er reason we knew we would enjoy our time there is that Michael Card was both the speaker and musical artist. We have enjoyed and been blessed by his music for many years, and it had been a long time since we had heard him in concert. We had never met him or been with him in such an intimate setting. So we knew we were in for a wonderful time.
But we had no idea how significant it would be. The people who participated in the retreat with us, the wonderful music (of course) were a really a blessing.
But the teac
hing Michael presented to us was very challenging. It was a Bible study he entitled "A Better Freedom." What he basically did was point out that slavery is a major theme throughout the Scripture, and a primary way to understand God's relationship with his people. He gave us good background information on the history of slavery in ancient Israel, the Roman world of the New Testament, and African-American slavery in America. He pointed out the prominent image in the Old Testament of God as master and the people as slaves. For example, the children of Israel were delivered from slavery in Egypt, in order for Yahweh to become their Lord (which means - Master). Most particularly he talked about how prominent and pervasive the slave theme is in the New Testament all through. A large percentage of the parables Jesus told are slave parables. An interesting note is that there is a Greek word translated "servant" much of the time in English translations, that more accurately means "slave" (doulos). Paul refers to himself as a slave of Jesus Christ (ex. Romans 1:1) in numerous places. Paul also talks a lot about sin as slavery, but also talks about being a slave to righteousness or to God's law (Romans 7). Further, the word in the New Testament translated "Lord" (kurios) most clearly means "Master." This sheds a whole new light on much of New Testament Scripture.
What is most significant is that Jesus portays himself as a slave. One of the things that really struck me was Michael's pointing out that the price of a slave in Jesus' day was 30 pieces of silver. Does that figure sound familiar? It ought to - it was the price Judas was paid for his betrayal of Jesus! This is one of the paradoxes found in the New Testament. Even though Jesus was himself God, he emptied himself and took on the form of a slave - there's doulos again - slave, not servant (Philippians 2:6-7). He said that in order to be rich, we must become poor; to save our lives we have to give them up; to be mature, we have to become like children; and in order to become great, we have to become slaves. And if Jesus is our Lord and Master, we are owned; we have been bought. Everything we are, and everything we have belongs to our Master. The point of his teaching was that complete freedom is really slavery, and that slavery to Jesus is real freedom - "a better freedom." It's going to take me a while to digest what Michael presented to us. I encourage you to study on your own the New Testament and notice the pervasive theme of slavery and Jesus as "Master." It is certainly my prayer that I might find "a better freedom" as I surrender myself to my Lord and Master, Jesus Christ. But I know that this is tough stuff.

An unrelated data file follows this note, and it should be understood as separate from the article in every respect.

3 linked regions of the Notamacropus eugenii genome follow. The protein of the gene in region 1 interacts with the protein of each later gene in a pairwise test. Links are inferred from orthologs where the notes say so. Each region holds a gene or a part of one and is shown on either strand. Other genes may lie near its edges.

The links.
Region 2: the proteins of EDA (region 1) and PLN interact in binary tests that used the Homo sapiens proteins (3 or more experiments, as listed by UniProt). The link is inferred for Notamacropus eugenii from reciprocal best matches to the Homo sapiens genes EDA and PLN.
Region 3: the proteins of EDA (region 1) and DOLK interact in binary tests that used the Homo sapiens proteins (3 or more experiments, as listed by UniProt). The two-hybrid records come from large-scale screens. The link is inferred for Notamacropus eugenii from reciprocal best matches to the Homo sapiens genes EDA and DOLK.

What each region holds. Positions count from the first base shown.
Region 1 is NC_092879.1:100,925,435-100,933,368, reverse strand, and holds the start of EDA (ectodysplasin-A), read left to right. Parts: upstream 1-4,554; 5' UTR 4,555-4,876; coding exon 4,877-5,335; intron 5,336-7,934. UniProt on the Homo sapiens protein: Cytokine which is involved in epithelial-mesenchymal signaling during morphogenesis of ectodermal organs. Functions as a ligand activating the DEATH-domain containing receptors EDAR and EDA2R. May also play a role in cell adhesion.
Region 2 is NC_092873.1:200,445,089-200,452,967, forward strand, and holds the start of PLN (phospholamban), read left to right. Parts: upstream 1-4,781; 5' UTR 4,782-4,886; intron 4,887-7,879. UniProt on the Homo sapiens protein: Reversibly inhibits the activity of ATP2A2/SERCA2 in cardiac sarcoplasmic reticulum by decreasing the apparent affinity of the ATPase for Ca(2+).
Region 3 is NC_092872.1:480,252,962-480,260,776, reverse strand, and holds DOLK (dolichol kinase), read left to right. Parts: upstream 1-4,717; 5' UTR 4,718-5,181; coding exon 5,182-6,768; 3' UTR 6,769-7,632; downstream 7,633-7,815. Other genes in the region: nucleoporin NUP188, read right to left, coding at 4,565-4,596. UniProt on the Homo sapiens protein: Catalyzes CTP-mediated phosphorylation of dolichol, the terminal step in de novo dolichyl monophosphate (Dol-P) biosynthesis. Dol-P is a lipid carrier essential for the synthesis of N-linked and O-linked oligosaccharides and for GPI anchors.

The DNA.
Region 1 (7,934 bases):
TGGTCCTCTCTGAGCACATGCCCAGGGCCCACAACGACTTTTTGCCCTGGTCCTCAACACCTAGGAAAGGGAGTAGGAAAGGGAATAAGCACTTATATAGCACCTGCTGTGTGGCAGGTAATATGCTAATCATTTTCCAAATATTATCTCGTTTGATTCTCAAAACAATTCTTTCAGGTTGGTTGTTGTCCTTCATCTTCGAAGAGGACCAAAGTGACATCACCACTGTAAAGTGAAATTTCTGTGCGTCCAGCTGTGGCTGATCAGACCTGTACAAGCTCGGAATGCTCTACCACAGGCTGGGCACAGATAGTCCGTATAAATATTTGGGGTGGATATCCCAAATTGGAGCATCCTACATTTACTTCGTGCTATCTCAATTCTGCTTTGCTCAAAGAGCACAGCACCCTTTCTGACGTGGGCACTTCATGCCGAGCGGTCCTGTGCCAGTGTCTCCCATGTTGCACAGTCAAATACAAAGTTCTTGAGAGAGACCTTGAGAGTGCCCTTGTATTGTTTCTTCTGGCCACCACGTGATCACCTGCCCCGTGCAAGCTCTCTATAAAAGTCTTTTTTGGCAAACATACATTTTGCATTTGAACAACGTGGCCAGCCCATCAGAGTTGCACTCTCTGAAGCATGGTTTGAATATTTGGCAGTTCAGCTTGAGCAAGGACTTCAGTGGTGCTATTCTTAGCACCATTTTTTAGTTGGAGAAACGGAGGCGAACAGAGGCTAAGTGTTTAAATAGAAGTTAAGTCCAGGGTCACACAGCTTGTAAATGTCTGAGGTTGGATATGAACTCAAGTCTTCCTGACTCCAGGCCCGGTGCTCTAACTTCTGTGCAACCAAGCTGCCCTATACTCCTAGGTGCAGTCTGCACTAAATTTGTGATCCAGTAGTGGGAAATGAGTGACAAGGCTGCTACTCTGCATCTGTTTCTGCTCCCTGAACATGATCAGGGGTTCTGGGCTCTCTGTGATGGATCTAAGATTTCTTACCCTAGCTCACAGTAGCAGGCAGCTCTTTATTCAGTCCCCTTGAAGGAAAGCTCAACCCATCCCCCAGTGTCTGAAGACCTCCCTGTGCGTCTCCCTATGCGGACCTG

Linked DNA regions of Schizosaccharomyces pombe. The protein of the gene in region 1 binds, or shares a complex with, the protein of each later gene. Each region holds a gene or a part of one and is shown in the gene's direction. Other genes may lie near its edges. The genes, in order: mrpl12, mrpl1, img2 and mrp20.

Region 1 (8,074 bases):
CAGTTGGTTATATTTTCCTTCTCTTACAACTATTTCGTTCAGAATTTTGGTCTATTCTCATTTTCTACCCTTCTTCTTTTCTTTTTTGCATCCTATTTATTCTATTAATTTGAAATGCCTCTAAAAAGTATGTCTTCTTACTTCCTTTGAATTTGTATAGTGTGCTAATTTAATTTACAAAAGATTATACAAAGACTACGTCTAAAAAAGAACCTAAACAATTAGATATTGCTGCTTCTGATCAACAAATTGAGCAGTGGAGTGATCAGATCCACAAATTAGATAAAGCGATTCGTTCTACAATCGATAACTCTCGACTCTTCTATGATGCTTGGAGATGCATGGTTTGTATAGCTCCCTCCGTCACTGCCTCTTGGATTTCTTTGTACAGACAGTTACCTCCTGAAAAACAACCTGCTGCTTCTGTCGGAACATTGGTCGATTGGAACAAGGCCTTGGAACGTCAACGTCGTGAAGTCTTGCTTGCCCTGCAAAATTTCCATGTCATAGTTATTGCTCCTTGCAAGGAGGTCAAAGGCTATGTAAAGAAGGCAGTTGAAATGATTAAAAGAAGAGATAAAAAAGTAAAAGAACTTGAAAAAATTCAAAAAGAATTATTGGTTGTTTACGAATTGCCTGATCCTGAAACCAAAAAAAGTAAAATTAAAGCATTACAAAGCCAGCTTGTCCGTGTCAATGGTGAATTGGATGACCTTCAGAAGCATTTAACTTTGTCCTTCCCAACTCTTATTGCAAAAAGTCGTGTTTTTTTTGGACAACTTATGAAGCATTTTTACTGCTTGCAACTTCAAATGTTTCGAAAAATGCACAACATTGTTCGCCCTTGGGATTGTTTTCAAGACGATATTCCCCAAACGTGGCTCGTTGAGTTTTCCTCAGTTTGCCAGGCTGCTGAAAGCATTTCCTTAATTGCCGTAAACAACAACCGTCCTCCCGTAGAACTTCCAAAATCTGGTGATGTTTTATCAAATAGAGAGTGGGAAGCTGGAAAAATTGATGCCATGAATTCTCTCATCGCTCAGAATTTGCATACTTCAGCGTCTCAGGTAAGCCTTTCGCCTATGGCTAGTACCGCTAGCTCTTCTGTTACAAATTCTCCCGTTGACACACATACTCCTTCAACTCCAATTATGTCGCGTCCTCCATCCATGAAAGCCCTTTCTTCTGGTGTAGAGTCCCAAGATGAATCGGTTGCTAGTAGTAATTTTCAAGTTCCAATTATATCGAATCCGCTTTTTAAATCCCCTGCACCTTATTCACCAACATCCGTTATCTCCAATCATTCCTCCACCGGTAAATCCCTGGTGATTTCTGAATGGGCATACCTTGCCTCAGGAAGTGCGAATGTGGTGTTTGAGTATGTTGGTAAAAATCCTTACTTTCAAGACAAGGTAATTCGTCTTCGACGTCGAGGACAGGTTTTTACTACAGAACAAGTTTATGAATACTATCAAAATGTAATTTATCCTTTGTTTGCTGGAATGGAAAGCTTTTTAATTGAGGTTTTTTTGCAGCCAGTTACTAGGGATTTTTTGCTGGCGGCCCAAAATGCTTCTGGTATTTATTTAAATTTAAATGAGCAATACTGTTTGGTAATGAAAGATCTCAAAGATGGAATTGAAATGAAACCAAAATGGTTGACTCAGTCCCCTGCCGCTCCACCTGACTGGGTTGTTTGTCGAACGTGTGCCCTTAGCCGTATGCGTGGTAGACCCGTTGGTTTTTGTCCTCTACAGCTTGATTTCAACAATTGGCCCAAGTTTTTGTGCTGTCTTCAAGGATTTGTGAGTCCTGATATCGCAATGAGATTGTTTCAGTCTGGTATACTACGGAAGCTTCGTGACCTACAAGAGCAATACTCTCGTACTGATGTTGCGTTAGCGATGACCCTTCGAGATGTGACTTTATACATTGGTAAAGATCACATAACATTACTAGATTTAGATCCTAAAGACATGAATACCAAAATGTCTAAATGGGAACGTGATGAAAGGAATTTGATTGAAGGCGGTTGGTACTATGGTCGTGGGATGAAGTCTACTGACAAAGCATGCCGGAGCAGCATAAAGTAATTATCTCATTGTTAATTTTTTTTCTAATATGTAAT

Tuesday, September 2, 2008

I'm Finally a Blogger!

Well, here I am blogging around in cyberspace! Another opportunity for a preacher to talk! Oh, well. This will give greater opportunity for me to have a greater audience to witness my sticking my foot in my mouth!

Seriously, I hope doing this blog every week or so will give me an opportunity to think about some things out loud. Hopefully it will help me grow in my own thinking and understanding, as I reflect on various things serious and not so serious. I also hope somewhere in the midst of all the verbiage I post here, you might find some little piece of my thinking that helps you in some way - if in no other way than to give you a laugh or make you think. I'm new at this (actually brand new), but we'll see how it goes! May God's grace be at work in you during these days.